Ali Akbar Dareini – Associated Press July 26, 2008
Iran's president said Saturday his country now possesses 6,000 centrifuges, a significant increase in its nuclear program that is certain to further rankle the United States and others who fear Tehran is intent on developing weapons.
The new figure is double the 3,000 uranium-enriching machines Iran had previously said it was operating.
President Mahmoud Ahmadinejad's announcement, reported by the semi-official Fars news agency, comes a week after the U.S. reversed course in negotiations over Iran's nuclear program by sending a top American diplomat to participate in talks between Tehran and world powers.
The bend in policy had prompted hopes for a compromise under which Iran would agree to temporarily stop expansion of enrichment activities. But the White House said Saturday's development did not facilitate a resolution.
"Announcements like this, whatever the true number is, are not productive and will only serve to further isolate Iran from the international community," said White House spokesman Carlton Carroll.
Iran, which insists its nuclear program is for peaceful purposes, declared in April that it was aiming to double the 3,000 centrifuges it was running in its underground uranium enrichment plant in Natanz.
"Islamic Iran today possesses 6,000 centrifuges," Fars news agency quoted Ahmadinejad as saying Saturday in an address to university professors in the northeastern city of Mashhad.
Washington and its allies have been demanding a halt to Iran's uranium enrichment — something Tehran has repeatedly refused to do.
The July 19 talks in Geneva were aimed at trying to reach a deal with Iran, and in exchange, the six world powers — the U.S., Germany, Britain, France, Russia and China — would hold off on adopting new U.N. sanctions against Iran. The country is already is under three sets of U.N. sanctions for its refusal to suspend enrichment.
But participants in Geneva said Iranian negotiators skirted the freeze issue despite the presence of U.S. Undersecretary of State William Burns.
Secretary of State Condoleezza Rice later accused Iran of not being serious at the Geneva talks. She warned that Iran would face a fourth set of U.N. penalties if it does not meet a two-week deadline to agree to freeze suspect activities and start negotiations.
On Saturday, Iran's chief delegate to the IAEA, Ali Ashgar Soltanieh, lashed back at U.S. criticism of his country's role in the Geneva talks.
His U.S. counterpart, Gregory L. Schulte, told the British Daily Telegraph in an interview published earlier this week that Tehran's chief negotiator delivered a "rambling" discourse in Geneva instead of focusing on the talks.
Soltanieh told The Associated Press on Saturday that Schulte's comments "further damage his credibility and that of his country." He described the Geneva talks as "successful and constructive."
Ahmadinejad asserted Saturday that Iran's interlocutors had agreed to allow it to continue to run its program as long as it was not expanded beyond 6,000 centrifuges, state radio reported.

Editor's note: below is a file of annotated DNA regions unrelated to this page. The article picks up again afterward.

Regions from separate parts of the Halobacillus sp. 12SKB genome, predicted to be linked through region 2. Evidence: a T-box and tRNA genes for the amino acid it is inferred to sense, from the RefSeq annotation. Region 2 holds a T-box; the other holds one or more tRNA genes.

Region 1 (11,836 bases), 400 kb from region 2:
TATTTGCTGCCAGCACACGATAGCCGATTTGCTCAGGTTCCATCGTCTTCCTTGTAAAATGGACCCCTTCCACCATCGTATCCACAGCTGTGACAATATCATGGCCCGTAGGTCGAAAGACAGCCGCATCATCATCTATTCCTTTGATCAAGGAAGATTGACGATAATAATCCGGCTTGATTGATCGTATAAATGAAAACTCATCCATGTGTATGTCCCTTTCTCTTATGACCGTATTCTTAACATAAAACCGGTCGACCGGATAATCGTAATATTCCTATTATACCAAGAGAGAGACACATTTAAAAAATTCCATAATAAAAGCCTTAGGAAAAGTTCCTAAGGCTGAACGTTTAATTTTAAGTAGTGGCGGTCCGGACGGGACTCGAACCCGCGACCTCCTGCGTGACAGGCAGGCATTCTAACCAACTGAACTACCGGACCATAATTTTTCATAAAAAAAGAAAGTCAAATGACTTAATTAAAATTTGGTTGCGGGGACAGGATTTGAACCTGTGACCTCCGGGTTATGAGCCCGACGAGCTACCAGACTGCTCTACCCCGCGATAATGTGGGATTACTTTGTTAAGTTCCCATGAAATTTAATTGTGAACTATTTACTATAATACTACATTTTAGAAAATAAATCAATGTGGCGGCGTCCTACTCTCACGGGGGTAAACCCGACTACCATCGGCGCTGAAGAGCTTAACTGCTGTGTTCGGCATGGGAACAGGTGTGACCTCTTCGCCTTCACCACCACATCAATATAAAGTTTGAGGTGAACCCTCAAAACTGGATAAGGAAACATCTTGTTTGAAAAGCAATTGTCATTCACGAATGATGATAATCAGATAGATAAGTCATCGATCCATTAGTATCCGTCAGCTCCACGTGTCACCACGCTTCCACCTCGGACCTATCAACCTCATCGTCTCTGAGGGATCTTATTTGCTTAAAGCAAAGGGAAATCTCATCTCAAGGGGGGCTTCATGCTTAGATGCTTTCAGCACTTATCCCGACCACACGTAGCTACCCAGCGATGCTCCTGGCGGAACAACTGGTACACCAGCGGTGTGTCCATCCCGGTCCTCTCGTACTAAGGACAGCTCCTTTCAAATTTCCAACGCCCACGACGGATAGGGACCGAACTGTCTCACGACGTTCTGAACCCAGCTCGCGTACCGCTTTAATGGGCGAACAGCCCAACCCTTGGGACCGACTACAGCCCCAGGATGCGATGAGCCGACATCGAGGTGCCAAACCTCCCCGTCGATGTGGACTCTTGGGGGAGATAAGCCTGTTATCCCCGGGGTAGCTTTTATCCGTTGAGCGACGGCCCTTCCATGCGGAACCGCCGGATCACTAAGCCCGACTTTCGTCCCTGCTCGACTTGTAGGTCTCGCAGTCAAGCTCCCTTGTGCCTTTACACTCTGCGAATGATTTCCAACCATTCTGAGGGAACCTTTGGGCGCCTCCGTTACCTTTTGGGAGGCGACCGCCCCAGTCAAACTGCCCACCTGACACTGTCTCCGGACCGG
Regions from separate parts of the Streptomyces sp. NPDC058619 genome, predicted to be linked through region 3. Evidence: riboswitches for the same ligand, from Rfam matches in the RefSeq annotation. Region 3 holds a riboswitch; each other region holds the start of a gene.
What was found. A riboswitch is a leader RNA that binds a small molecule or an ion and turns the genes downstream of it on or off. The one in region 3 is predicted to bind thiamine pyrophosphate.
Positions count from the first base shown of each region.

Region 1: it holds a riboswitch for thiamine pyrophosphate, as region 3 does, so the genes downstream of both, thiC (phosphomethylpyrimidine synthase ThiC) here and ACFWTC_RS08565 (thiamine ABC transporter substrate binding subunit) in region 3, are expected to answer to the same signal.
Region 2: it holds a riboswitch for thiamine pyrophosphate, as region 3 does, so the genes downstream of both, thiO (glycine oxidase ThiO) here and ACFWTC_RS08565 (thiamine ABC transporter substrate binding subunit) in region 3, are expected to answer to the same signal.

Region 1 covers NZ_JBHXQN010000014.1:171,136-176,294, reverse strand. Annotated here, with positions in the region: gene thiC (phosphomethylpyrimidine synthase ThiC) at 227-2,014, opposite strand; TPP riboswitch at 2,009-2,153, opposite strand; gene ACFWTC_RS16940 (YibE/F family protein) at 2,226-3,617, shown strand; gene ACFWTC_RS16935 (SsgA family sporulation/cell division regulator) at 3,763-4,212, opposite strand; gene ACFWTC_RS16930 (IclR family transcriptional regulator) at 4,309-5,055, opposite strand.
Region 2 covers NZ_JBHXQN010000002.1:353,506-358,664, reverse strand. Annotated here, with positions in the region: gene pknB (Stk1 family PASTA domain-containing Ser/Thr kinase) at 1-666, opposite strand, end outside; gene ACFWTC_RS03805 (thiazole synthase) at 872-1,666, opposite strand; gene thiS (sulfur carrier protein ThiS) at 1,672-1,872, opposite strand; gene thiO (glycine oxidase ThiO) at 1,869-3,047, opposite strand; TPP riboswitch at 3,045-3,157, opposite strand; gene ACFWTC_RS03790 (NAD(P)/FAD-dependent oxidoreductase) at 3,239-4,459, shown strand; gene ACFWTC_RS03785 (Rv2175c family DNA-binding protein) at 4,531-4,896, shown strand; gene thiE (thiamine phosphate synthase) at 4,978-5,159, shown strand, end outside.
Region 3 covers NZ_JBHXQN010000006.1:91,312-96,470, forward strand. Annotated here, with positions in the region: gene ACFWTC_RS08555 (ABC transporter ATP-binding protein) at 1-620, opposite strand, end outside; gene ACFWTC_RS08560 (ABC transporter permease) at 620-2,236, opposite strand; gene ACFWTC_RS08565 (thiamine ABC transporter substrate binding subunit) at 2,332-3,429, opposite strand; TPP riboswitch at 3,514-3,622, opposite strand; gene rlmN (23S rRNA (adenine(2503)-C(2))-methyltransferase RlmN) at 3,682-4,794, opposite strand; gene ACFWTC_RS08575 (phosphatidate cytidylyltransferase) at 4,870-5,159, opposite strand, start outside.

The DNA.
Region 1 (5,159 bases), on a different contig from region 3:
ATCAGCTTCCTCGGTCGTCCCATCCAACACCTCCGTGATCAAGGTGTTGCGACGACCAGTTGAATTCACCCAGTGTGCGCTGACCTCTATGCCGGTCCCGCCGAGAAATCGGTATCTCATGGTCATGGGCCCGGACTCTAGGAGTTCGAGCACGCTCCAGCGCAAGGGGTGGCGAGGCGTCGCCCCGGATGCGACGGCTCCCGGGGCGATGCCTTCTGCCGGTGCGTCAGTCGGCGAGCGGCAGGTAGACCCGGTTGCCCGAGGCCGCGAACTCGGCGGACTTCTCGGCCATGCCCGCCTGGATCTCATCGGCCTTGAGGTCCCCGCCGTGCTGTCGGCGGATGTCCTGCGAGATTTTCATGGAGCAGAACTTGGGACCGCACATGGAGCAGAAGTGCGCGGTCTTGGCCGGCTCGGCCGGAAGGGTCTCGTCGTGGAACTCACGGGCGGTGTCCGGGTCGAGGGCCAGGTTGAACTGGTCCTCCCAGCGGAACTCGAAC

"Today, they have consented that the existing 5,000 or 6,000 centrifuges not be increased and that operation of this number of centrifuges is not a problem," state radio quoted Ahmadinejad as saying.
A report by the U.N.'s nuclear monitoring agency that was delivered to the U.N. Security Council in May said Iran had 3,500 centrifuges, though a senior U.N. official said at the time that Iran's goal of 6,000 machines running by the summer was "pretty much plausible."
In the enrichment process, uranium gas is pumped into a series of centrifuges called "cascades." The gas is spun at supersonic speeds to remove impurities. Enriching at a low level produces nuclear fuel, but at a higher level it can produce the material for a warhead.
The workhorse of Iran's enrichment program is the P-1 centrifuge, which is run in cascades of 164 machines. But Iranian officials confirmed in February that they had started using the IR-2 centrifuge, which can churn out enriched uranium at more than double the rate.
A total of 3,000 centrifuges is the commonly accepted figure for a nuclear enrichment program that is past the experimental stage and can be used as a platform for a full industrial-scale program that could churn out enough enriched material for dozens of nuclear weapons.
Iran says it plans to move toward large-scale uranium enrichment that will ultimately involve 54,000 centrifuges.
Ahmadinejad called the U.S. participation in the latest round of nuclear talks "a victory for Iran." In the past, the U.S. said it would join talks only if Iran suspends uranium enrichment first.
"The presence of a U.S. representative ... was a victory for Iran, irrespective of the outcome. ... The U.S. condition was for Iran to suspend enrichment but they attended (the talks) without such a condition being met," Ahmadinejad was quoted as saying in the state radio report.
On Wednesday, Ahmadinejad praised the U.S. participation at the talks as a step toward recognizing Tehran's right to acquire nuclear technology.
Associated Press Writer George Jahn contributed to this report from Vienna.
Last updated 30/07/2008